Lost Trust Deeds


 A lost trust deed can create significant difficulties for clients and their advisors.

These days, banks and other third parties often require certified copies of original trust deeds in order to perform basic functions such as opening bank accounts or providing loans. Therefore, even if the original trust deed has been lost and there are physical and/or electronic copies of the signed original available, this may not be enough. 

What can you do if the original trust deed is lost but there are copies of the signed original?

The safest way to proceed in these circumstances is to approach the court for advice under the various State/Territory trustee legislation. For example, under section 63 of the Trustee Act 1925 (NSW), a trustee may apply to the court for an opinion, advice or direction on any question respecting the management or administration of the trust property, or respecting the interpretation of the trust instrument.

In Sutton v NRS(J) Pty Ltd [2020] NSWSC 826 (Sutton), an original trust deed had been lost and the relevant parties operating on the basis of a signed copy of the original trust deed. Difficulties were encountered in seeking to open new bank accounts and an existing account had been frozen pending the production of the original trust deed. 

Searches had been made to locate the original trust deed, including contacting their solicitor at the time and a photocopy of the trust deed was found (which was identical to the copy held by the family).

Whilst the court declined the declaratory relief sought for technical reasons in the particular circumstances, it went on to state that the court can give advice under section 63 of the Trustee Act 1925 (NSW) as to the administration of the trust and ordered that the trustees of the trust were justified in administering the trust on the basis that the copy of the signed trust deed is a true copy of the original trust deed. 

What can you do if the original trust deed is lost and there are no copies of the signed original?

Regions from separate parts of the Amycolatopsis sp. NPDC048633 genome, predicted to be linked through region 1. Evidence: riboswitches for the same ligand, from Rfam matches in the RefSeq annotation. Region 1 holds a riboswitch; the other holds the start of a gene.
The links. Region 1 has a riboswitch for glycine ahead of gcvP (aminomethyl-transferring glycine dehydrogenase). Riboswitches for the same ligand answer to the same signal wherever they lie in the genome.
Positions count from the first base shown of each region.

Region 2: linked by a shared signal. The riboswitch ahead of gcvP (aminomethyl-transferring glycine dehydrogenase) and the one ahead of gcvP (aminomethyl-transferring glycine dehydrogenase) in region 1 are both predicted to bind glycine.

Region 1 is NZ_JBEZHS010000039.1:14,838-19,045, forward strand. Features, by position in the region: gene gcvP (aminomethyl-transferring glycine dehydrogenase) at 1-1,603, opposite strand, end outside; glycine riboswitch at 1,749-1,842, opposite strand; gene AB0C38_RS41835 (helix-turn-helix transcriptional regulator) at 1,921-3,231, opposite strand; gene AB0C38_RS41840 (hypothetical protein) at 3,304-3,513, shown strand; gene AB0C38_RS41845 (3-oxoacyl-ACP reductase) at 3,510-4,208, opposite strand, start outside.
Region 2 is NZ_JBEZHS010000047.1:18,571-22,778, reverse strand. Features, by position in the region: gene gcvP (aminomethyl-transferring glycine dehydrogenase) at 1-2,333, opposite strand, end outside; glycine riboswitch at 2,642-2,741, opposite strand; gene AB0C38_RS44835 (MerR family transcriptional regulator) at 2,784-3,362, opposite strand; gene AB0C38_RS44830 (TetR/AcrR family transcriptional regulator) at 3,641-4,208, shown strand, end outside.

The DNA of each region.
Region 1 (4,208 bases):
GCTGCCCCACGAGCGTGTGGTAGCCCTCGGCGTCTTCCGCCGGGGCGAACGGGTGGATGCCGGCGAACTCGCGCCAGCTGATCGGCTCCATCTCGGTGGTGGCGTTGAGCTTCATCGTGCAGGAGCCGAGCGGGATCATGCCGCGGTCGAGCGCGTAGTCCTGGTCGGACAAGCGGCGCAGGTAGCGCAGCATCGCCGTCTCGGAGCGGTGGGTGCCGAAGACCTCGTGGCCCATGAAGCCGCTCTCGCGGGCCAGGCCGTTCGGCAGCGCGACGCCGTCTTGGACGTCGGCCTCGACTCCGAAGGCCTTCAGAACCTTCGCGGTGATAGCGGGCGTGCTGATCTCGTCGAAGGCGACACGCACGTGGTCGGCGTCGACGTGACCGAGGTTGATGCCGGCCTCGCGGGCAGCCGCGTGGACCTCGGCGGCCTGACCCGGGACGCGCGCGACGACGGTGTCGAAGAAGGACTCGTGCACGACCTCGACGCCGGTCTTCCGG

Despite living in a digital age, it is surprisingly common how often not only original trust deeds are lost, but also any copies of the signed original trust deed.

In these circumstances, whilst approaching a court remains the safest way forward, other things being equal it may be increasingly difficult to satisfy the relevant evidential burden. However, evidence as to the making of enquiries with banks, Revenue authorities, current and former trustees, directors of corporate trustees, accountants, financial advisers and lawyers (including the lawyers that originally prepared the trust deed) will be relevant, as well as any evidence as to key elements of the trust deed such as the date it was established, the settlor, any appointor (also known as a principal or guardian) and the beneficiaries (or class of potential beneficiaries) of the trust.

Are there any other alternatives to going to court? 

It is possible to enter into a Deed of Restatement (also known as a Deed of Acknowledgment or Deed of Confirmation), particularly where you have copies of the signed original trust deed, however, this carries with it greater risk of potentially triggering tax and/or duty issues by triggering a resettlement. The risk increases in circumstances where a trustee has no documentation at all and is not in a position to confirm that the Deed of Restatement is the same or substantially to the terms of the original trust deed.

Certainly, if there is no documentation or evidence as to the terms of the original trust deed, in our opinion, it is not possible to simply enter into a Deed of Restatement to adopt a completely different trust deed from a different provider without giving rise to a very significant risk of resettlement in the circumstances. 


In relation to lost trust deeds, prevention is better than cure and clients should be made aware of the critical need to:

  • safely retain signed original(s); and
  • make multiple copies (whether physical and/or digital).

Of course, the practical reality is some trust deeds will be lost or new clients onboarded having already lost their trust deed and in these circumstances, both clients and practitioners need to very carefully identify what information and evidence they do have as to the terms of the original trust deed and proceed accordingly.

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